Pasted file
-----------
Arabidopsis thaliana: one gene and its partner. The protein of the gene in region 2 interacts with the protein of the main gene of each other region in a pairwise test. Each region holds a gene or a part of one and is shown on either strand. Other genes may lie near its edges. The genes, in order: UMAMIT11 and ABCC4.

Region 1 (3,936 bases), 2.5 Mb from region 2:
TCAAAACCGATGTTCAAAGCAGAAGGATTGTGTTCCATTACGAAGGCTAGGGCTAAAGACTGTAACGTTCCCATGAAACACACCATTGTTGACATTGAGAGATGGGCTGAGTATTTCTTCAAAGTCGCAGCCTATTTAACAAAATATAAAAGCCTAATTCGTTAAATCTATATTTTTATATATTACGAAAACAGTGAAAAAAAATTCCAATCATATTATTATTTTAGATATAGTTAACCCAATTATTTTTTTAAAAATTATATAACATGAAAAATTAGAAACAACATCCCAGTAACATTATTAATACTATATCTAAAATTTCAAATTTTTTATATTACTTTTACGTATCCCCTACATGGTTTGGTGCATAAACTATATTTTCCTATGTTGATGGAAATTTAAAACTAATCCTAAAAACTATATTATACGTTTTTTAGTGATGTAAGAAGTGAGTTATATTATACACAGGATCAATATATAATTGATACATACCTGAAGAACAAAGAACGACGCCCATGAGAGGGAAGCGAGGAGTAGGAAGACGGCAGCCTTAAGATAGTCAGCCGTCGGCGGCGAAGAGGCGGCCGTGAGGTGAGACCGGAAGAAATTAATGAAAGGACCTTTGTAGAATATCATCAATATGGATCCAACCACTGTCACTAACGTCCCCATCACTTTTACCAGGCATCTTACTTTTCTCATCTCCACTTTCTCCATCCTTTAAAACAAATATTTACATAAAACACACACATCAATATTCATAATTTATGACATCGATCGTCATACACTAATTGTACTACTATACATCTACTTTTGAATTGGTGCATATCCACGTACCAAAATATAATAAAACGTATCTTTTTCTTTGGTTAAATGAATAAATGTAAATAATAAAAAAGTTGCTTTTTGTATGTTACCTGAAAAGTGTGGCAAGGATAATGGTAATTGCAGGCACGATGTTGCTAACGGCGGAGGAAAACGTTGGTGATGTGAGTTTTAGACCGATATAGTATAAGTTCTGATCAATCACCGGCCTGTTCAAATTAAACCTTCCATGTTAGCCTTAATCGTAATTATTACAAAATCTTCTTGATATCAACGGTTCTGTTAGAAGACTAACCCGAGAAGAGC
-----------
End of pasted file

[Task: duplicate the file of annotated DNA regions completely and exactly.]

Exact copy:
Arabidopsis thaliana: one gene and its partner. The protein of the gene in region 2 interacts with the protein of the main gene of each other region in a pairwise test. Each region holds a gene or a part of one and is shown on either strand. Other genes may lie near its edges. The genes, in order: UMAMIT11 and ABCC4.

Region 1 (3,936 bases), 2.5 Mb from region 2:
TCAAAACCGATGTTCAAAGCAGAAGGATTGTGTTCCATTACGAAGGCTAGGGCTAAAGACTGTAACGTTCCCATGAAACACACCATTGTTGACATTGAGAGATGGGCTGAGTATTTCTTCAAAGTCGCAGCCTATTTAACAAAATATAAAAGCCTAATTCGTTAAATCTATATTTTTATATATTACGAAAACAGTGAAAAAAAATTCCAATCATATTATTATTTTAGATATAGTTAACCCAATTATTTTTTTAAAAATTATATAACATGAAAAATTAGAAACAACATCCCAGTAACATTATTAATACTATATCTAAAATTTCAAATTTTTTATATTACTTTTACGTATCCCCTACATGGTTTGGTGCATAAACTATATTTTCCTATGTTGATGGAAATTTAAAACTAATCCTAAAAACTATATTATACGTTTTTTAGTGATGTAAGAAGTGAGTTATATTATACACAGGATCAATATATAATTGATACATACCTGAAGAACAAAGAACGACGCCCATGAGAGGGAAGCGAGGAGTAGGAAGACGGCAGCCTTAAGATAGTCAGCCGTCGGCGGCGAAGAGGCGGCCGTGAGGTGAGACCGGAAGAAATTAATGAAAGGACCTTTGTAGAATATCATCAATATGGATCCAACCACTGTCACTAACGTCCCCATCACTTTTACCAGGCATCTTACTTTTCTCATCTCCACTTTCTCCATCCTTTAAAACAAATATTTACATAAAACACACACATCAATATTCATAATTTATGACATCGATCGTCATACACTAATTGTACTACTATACATCTACTTTTGAATTGGTGCATATCCACGTACCAAAATATAATAAAACGTATCTTTTTCTTTGGTTAAATGAATAAATGTAAATAATAAAAAAGTTGCTTTTTGTATGTTACCTGAAAAGTGTGGCAAGGATAATGGTAATTGCAGGCACGATGTTGCTAACGGCGGAGGAAAACGTTGGTGATGTGAGTTTTAGACCGATATAGTATAAGTTCTGATCAATCACCGGCCTGTTCAAATTAAACCTTCCATGTTAGCCTTAATCGTAATTATTACAAAATCTTCTTGATATCAACGGTTCTGTTAGAAGACTAACCCGAGAAGAGC